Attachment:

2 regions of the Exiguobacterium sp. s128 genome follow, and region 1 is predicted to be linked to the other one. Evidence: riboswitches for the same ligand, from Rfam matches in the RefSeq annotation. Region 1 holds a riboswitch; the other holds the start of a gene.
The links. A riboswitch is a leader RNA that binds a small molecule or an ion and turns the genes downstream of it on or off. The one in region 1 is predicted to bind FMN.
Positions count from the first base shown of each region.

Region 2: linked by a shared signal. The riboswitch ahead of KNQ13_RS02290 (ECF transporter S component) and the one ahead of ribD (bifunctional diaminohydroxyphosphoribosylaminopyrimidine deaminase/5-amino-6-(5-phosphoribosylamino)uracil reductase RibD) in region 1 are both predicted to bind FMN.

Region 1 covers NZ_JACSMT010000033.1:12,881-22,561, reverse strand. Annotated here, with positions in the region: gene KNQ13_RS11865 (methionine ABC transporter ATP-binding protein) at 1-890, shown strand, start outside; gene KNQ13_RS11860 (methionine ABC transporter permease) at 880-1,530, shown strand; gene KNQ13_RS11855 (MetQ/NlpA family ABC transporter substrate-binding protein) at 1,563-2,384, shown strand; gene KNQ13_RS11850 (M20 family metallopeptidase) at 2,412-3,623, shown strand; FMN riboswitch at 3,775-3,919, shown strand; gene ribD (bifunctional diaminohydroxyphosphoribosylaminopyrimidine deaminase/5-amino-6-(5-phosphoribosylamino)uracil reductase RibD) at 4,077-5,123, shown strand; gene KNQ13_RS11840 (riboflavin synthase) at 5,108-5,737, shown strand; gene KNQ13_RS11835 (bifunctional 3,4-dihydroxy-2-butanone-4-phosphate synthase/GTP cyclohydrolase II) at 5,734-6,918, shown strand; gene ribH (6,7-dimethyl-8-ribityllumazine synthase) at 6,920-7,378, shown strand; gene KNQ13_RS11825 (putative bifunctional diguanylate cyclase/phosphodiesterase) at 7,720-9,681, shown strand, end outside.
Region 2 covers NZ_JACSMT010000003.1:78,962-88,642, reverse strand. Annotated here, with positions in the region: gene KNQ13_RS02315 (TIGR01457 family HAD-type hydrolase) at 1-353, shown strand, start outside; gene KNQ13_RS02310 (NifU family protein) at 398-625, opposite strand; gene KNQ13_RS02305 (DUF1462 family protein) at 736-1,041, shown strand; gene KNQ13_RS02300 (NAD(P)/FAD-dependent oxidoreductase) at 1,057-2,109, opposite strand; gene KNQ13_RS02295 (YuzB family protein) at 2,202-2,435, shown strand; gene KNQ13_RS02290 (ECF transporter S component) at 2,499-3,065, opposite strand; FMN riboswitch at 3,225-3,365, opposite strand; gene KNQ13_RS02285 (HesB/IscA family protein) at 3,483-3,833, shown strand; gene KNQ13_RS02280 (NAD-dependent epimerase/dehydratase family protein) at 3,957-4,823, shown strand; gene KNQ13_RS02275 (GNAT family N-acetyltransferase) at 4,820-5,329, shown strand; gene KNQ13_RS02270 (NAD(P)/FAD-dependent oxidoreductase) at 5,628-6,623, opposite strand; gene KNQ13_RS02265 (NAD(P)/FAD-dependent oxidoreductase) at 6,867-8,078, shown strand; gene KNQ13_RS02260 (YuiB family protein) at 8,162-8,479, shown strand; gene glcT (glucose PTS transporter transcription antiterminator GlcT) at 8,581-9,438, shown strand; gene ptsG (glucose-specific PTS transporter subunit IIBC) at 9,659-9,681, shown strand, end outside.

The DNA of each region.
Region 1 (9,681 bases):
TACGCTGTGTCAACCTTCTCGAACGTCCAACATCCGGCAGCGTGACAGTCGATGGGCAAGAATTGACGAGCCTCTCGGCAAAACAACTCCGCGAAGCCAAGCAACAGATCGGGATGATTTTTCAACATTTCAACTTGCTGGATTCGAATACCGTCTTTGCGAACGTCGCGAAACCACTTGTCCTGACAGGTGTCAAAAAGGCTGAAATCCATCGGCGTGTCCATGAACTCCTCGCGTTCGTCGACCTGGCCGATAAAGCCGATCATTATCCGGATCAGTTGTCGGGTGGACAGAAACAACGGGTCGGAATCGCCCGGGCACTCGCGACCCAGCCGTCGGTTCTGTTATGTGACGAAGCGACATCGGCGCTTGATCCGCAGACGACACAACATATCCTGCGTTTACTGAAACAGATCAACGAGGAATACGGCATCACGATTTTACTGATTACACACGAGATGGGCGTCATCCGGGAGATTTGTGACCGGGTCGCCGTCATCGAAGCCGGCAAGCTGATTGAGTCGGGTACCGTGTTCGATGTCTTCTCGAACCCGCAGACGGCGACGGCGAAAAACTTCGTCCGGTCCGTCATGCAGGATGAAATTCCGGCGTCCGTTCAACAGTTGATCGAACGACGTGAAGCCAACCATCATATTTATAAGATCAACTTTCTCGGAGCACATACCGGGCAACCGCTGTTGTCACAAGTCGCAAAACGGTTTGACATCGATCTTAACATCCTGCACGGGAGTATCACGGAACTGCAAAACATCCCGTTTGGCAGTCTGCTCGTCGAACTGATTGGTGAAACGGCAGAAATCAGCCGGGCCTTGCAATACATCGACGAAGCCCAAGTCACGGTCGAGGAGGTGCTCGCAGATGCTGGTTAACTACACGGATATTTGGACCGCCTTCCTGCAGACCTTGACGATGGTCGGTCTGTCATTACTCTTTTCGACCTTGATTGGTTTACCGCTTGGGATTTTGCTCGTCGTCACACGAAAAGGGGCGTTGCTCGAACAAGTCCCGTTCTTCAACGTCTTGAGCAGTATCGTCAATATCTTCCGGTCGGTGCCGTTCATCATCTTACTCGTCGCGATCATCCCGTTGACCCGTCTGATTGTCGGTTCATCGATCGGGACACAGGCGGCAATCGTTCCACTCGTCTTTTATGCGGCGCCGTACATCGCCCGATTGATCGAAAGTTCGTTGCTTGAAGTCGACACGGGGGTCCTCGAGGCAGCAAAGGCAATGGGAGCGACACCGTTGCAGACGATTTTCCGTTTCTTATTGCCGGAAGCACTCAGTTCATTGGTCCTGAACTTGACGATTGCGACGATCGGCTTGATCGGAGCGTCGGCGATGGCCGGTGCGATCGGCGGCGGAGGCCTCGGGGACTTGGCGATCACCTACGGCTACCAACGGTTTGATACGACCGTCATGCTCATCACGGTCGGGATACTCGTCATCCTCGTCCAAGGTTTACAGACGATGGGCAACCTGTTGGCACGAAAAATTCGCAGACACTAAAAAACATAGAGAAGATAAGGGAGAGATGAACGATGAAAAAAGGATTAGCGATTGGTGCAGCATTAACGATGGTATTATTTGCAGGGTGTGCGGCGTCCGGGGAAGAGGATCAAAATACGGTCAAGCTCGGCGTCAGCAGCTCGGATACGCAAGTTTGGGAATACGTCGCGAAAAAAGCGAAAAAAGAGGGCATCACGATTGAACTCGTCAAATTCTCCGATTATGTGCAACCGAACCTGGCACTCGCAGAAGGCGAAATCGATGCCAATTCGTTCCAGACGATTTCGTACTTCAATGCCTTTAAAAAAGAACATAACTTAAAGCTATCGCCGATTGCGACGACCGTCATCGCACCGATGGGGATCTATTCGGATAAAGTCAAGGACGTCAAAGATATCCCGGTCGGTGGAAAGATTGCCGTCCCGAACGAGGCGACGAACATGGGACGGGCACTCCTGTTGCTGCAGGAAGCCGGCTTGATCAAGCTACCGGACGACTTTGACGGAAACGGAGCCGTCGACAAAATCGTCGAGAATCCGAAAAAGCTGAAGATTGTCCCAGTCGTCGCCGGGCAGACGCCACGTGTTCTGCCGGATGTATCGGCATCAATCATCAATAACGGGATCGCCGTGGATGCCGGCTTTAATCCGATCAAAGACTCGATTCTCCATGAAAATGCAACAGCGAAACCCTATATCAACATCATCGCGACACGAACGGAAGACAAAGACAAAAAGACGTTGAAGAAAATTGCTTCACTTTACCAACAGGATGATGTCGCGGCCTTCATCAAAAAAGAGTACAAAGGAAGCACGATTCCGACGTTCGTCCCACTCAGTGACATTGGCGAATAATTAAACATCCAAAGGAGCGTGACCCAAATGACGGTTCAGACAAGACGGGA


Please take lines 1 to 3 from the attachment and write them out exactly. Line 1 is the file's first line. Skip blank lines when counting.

2 regions of the Exiguobacterium sp. s128 genome follow, and region 1 is predicted to be linked to the other one. Evidence: riboswitches for the same ligand, from Rfam matches in the RefSeq annotation. Region 1 holds a riboswitch; the other holds the start of a gene.
The links. A riboswitch is a leader RNA that binds a small molecule or an ion and turns the genes downstream of it on or off. The one in region 1 is predicted to bind FMN.
Positions count from the first base shown of each region.